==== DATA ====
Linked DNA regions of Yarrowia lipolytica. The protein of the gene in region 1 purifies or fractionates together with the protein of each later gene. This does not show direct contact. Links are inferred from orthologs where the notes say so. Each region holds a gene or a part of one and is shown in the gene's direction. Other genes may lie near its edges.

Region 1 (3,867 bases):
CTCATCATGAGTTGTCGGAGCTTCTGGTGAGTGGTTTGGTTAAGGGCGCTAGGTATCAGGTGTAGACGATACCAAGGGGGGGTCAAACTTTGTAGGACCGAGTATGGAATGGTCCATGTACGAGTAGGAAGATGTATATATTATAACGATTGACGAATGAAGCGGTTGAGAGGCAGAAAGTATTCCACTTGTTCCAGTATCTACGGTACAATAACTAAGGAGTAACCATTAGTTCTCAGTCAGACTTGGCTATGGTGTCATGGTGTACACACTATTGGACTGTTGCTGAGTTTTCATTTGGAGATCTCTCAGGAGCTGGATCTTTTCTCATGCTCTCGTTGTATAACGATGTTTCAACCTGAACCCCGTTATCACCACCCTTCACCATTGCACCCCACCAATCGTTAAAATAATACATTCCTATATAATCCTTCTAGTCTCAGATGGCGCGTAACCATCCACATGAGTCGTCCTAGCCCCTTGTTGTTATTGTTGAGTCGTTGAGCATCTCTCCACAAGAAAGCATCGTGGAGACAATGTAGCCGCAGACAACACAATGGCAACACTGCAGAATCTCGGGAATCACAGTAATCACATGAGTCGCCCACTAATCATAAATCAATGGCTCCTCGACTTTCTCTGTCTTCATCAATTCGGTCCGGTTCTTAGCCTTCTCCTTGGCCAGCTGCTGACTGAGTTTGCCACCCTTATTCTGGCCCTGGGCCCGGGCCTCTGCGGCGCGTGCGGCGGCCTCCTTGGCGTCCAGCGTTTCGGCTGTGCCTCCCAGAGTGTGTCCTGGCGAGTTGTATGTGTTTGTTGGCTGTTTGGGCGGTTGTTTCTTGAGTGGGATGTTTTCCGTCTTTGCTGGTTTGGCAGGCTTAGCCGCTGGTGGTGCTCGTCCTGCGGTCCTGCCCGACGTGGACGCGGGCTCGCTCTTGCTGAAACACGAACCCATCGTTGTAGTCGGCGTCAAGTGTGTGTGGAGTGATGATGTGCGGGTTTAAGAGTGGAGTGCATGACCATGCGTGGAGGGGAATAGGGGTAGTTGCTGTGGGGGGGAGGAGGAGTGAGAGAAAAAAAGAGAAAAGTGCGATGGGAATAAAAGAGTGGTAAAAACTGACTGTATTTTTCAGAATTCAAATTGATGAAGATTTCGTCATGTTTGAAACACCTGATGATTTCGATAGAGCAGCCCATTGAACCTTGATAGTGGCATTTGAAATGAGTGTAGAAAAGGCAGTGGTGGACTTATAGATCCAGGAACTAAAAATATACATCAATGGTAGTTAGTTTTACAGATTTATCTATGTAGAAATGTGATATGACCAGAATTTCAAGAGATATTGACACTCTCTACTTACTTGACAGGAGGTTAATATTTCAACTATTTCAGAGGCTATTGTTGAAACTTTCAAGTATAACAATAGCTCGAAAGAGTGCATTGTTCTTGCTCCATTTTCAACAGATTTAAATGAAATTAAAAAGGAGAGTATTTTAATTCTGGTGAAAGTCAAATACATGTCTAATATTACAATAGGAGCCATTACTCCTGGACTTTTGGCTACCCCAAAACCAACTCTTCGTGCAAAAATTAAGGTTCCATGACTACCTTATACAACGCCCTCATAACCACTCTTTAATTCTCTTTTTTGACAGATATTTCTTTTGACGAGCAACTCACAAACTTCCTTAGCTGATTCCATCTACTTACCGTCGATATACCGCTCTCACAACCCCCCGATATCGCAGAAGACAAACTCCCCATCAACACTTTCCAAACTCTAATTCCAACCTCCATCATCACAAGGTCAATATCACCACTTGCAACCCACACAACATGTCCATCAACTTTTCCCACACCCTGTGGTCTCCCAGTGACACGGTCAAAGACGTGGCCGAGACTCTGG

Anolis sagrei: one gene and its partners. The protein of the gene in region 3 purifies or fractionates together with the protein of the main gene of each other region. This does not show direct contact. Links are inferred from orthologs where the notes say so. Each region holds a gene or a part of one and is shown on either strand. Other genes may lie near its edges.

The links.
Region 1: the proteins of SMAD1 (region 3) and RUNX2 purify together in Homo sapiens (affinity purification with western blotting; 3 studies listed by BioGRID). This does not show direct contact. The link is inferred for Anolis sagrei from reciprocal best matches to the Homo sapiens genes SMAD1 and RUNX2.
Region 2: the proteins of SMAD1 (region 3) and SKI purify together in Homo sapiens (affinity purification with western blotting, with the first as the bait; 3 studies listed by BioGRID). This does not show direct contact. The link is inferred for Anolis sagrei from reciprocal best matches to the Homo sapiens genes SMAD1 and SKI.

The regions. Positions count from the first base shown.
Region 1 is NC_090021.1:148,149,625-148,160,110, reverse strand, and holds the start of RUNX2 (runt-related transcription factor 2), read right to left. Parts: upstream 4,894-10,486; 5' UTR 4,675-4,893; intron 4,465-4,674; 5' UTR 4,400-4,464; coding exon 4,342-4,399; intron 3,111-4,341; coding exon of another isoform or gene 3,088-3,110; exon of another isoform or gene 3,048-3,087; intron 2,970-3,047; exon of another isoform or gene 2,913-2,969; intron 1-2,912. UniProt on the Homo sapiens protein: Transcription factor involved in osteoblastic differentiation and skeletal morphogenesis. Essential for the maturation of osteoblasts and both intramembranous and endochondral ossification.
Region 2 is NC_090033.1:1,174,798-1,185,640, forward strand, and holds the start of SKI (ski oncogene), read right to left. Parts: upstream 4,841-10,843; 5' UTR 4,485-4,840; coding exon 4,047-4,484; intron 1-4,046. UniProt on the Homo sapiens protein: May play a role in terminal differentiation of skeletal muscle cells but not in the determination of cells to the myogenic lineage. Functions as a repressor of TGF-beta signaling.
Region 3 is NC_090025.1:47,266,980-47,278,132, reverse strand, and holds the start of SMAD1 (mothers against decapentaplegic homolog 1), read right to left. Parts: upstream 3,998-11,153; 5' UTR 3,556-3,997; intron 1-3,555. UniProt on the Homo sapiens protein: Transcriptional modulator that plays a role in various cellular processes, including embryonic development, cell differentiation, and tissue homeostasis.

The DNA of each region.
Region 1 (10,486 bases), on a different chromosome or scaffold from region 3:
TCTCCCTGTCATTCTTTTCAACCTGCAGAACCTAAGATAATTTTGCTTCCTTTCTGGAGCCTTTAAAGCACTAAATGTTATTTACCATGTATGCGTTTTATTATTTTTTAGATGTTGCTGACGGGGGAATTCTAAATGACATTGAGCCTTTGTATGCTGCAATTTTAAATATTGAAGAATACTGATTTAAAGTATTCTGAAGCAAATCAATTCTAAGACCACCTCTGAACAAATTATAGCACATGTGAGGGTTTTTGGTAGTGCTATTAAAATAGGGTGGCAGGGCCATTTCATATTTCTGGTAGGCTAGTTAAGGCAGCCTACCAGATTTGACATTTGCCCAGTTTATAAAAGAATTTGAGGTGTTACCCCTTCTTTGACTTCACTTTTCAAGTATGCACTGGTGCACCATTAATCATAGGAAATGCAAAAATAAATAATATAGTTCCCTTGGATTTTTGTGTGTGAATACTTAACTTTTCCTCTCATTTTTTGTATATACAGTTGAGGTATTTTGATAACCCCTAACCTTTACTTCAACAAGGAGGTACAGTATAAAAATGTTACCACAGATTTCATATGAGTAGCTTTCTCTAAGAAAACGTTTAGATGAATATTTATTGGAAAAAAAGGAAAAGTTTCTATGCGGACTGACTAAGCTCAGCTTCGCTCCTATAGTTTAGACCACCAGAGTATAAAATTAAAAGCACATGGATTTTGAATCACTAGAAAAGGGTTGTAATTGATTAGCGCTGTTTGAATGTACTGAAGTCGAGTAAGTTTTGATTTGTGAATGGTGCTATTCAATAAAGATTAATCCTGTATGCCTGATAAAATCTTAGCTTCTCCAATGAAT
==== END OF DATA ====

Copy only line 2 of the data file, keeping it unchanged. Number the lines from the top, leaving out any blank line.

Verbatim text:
Region 1 (3,867 bases):